A clock 50 timestamps the readings received by sensor systems 34 for the evaluation of the data by either the master sensor system or by a remote computer, not shown. In order to give a good indication as to whether sensor systems 34 are receiving information from RFID tags 18 an audio and/or visual indicator 52 is placed on a portion of sensor system 34 to allow a person positioning stations 20, 22 and 24 to quickly evaluate as to whether sensor systems 34 are detecting RFID tags 18. A power system 54 provides electrical energy to each sensor system 34 and may be a fuel cell, a generator system, or a solar power system connected to batteries, which provide electrical energy to sensor systems 34.
Now, additionally referring to
Once RFID stations 20, 22 and 24 are positioned, at step 102, stations 20, 22 and 24 go through a geo orientating process, at step 104, in which the position of stations 20, 22 and 24 is determined relative to each other and their position on the surface of the earth. Compass 48 provides information relative to the general direction in which each station is oriented. As vehicle 12 moves toward and past stations 20, 22 and 24, at step 106, certain information is gathered as vehicle 12 moves. Initially ranging sensors 36 detect movement of vehicle 12, at step 108. Ranging information indicates the direction from which vehicle 12 is approaching and its velocity. This information is potentially useful relative to how the operator is driving vehicle 12, such as the care the operator exhibits in the operation of vehicle 12. As mentioned previously, ranging sensor 36 may also send a wakeup signal to processor 42 causing appropriate elements of sensor system 34 to become active.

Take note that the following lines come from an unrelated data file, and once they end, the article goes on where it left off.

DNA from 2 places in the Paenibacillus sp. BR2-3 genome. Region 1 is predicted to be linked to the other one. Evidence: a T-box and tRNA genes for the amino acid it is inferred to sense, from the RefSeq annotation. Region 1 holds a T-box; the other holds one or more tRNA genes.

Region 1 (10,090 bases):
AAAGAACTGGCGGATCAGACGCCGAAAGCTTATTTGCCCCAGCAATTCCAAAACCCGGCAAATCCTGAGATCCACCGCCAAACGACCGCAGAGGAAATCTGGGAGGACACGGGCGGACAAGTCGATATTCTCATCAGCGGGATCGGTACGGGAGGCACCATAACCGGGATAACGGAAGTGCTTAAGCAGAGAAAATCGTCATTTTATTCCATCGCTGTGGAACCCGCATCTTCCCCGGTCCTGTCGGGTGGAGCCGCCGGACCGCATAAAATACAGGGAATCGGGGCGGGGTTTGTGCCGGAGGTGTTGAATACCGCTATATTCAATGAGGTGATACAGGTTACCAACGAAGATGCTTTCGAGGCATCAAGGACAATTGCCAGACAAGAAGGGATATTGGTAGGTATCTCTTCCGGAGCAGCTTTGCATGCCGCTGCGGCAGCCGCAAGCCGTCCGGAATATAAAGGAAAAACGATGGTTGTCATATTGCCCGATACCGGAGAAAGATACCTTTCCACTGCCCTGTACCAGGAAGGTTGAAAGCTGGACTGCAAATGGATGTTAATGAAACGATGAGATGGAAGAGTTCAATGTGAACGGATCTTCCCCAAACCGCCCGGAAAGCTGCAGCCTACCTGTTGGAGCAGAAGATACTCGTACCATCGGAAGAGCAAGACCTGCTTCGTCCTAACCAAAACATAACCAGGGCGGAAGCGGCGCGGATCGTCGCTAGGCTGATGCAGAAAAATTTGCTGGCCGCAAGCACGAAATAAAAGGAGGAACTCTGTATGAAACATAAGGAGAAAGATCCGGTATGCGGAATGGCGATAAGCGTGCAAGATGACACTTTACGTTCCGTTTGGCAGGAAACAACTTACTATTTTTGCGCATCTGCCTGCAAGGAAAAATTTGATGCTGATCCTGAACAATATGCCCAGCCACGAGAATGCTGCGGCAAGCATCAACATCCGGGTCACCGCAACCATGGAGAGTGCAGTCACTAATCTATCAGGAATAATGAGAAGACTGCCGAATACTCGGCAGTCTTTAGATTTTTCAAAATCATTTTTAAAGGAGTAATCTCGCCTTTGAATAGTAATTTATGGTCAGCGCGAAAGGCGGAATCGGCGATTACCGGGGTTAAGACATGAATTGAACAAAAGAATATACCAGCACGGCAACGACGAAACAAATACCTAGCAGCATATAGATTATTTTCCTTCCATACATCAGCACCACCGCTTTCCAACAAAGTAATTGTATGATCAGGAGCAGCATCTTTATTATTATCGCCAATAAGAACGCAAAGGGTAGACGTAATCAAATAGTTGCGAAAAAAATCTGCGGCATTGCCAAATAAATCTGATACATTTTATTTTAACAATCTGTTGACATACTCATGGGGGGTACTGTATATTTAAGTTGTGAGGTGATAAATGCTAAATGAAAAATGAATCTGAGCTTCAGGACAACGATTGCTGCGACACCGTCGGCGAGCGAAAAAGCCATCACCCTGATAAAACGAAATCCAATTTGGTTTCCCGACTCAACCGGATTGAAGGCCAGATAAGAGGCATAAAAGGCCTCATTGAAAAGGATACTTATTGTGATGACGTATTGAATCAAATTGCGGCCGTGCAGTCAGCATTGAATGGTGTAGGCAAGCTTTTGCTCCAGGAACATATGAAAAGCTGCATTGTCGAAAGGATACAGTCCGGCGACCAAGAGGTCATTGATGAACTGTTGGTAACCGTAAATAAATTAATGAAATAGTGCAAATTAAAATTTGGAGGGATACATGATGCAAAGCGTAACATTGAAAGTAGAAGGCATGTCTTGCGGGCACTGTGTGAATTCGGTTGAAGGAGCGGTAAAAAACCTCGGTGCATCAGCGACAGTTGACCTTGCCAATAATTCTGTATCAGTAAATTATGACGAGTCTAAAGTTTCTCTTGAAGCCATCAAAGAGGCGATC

Vehicle information is gathered at step 110, in which RFID tag 18 located on a surface of truck 12 is read by at least one of stations 20, 22 or 24. This identification information then allows a connection to be established between containers 14 and 16 relative to vehicle 12 and the identification information thereof. As vehicle 12 passes by and between stations 20, 22 and 24, RFID readers 38 send out signals by way of directional antennas 40 and RFID tags 18 on containers 14 and 16 respond providing information to sensor systems 34. Sensor systems 34 communicate with each other in order to allow individual systems 34 to perform either in concert with each other during the same time intervals, or at different time intervals, to cause RFID tags 18 to respond to the different signals from various sensor systems 34. As containers 14 and 16 may be oriented differently upon vehicle 12 and located vertically at different positions the multiple readings from sensors 34 are compared to provide positioning information of containers 14 and 16. Once the information of steps 108, 110 and 112 are gathered, the information can be combined and processed or transmitted without further processing. At step 114, the information that has been gathered is communicated to another computer system, not shown. Communication step 114 may be executed after some prompt such as after a certain number of vehicles 12 pass by portal system 10, or the communication of information may be by way of a memory transfer affected by an operator that is on site.
The present invention provides in field data collection that can be utilized to evaluate product delivery and control inventory en route. RFID portal system 10 allows for remote operation without an investment requirement for a permanent station. System 10 allows for the capture of critical supply chain data as harvested material moves from the field to the processing facility or warehouse.